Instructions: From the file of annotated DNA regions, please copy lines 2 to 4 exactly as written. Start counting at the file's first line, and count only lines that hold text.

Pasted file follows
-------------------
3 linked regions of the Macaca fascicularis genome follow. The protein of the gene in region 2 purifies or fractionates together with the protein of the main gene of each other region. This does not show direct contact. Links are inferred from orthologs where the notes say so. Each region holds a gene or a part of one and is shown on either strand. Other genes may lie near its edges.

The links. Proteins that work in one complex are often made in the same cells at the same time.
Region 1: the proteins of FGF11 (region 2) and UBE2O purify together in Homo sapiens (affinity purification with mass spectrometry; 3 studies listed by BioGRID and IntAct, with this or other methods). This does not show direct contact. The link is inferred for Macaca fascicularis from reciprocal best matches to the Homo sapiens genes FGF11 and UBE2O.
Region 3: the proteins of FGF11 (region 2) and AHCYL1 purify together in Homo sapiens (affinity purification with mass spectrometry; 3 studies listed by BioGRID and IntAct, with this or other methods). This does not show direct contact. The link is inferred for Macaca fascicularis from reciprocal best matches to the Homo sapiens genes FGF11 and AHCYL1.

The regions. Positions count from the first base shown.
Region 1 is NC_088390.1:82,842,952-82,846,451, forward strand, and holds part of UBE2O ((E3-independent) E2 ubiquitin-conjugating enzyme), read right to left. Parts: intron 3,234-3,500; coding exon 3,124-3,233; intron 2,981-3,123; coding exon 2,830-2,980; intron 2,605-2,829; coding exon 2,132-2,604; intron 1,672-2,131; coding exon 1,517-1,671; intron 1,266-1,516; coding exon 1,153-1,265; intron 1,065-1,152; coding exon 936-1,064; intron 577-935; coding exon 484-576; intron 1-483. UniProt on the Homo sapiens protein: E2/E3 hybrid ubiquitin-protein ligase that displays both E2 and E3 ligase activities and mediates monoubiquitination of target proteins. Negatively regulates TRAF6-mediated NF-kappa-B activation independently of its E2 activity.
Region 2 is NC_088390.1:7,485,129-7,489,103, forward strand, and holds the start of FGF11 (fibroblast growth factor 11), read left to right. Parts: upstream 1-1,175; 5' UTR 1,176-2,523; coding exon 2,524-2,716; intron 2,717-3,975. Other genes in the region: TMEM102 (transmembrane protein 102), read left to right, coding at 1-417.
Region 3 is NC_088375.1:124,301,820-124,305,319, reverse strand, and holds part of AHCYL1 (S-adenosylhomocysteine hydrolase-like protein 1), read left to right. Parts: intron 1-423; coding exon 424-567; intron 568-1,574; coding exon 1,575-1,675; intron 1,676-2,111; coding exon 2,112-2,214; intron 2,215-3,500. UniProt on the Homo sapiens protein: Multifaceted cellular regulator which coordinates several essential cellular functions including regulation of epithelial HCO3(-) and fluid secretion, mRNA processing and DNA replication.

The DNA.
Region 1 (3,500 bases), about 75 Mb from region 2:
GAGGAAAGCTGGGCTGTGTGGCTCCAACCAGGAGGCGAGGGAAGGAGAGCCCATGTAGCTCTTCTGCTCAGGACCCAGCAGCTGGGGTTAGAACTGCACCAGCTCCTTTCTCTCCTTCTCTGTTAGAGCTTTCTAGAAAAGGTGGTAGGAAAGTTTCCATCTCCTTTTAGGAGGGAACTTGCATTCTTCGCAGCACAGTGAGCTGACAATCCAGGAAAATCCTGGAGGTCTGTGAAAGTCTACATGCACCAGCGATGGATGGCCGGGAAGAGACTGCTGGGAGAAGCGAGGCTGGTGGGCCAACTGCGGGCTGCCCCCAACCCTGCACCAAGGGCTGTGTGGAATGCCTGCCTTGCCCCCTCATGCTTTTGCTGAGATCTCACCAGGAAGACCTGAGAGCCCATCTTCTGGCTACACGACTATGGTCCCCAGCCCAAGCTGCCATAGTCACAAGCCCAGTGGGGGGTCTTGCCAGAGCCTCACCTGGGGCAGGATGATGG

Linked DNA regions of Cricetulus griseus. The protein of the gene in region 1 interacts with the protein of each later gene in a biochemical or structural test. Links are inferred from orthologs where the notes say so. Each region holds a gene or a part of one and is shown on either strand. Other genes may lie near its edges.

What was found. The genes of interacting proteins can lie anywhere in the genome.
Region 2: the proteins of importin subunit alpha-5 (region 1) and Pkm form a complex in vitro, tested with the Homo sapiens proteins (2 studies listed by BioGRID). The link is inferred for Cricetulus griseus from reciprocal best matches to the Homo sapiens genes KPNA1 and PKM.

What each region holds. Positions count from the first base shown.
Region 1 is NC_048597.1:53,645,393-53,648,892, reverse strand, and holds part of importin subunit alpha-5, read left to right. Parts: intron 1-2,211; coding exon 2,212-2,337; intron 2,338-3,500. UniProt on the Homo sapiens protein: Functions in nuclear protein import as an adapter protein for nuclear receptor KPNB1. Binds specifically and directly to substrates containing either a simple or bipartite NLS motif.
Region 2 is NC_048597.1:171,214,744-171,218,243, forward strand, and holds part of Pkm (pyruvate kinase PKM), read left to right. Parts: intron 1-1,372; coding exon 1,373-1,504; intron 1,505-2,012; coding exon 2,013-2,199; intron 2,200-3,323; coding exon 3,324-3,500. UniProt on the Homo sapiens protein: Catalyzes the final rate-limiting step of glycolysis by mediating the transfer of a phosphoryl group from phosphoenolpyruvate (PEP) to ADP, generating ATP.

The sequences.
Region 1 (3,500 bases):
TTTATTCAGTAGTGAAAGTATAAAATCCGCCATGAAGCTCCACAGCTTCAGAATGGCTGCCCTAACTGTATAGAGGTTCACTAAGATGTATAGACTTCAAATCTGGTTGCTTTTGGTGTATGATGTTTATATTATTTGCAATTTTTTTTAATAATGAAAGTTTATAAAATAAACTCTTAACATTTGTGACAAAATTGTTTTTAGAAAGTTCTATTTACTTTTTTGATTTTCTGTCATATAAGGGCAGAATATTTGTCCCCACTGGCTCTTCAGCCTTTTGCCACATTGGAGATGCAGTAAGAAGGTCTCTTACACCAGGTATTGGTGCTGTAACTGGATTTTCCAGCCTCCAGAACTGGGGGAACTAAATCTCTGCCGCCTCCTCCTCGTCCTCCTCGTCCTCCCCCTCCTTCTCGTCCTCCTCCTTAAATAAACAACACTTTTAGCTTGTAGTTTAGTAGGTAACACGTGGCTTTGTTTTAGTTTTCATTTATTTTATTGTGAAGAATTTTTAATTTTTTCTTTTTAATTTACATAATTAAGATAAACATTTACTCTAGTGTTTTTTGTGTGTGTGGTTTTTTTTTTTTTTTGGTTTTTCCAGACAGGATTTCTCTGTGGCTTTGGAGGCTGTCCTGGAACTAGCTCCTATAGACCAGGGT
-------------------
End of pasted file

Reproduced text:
The links. Proteins that work in one complex are often made in the same cells at the same time.
Region 1: the proteins of FGF11 (region 2) and UBE2O purify together in Homo sapiens (affinity purification with mass spectrometry; 3 studies listed by BioGRID and IntAct, with this or other methods). This does not show direct contact. The link is inferred for Macaca fascicularis from reciprocal best matches to the Homo sapiens genes FGF11 and UBE2O.
Region 3: the proteins of FGF11 (region 2) and AHCYL1 purify together in Homo sapiens (affinity purification with mass spectrometry; 3 studies listed by BioGRID and IntAct, with this or other methods). This does not show direct contact. The link is inferred for Macaca fascicularis from reciprocal best matches to the Homo sapiens genes FGF11 and AHCYL1.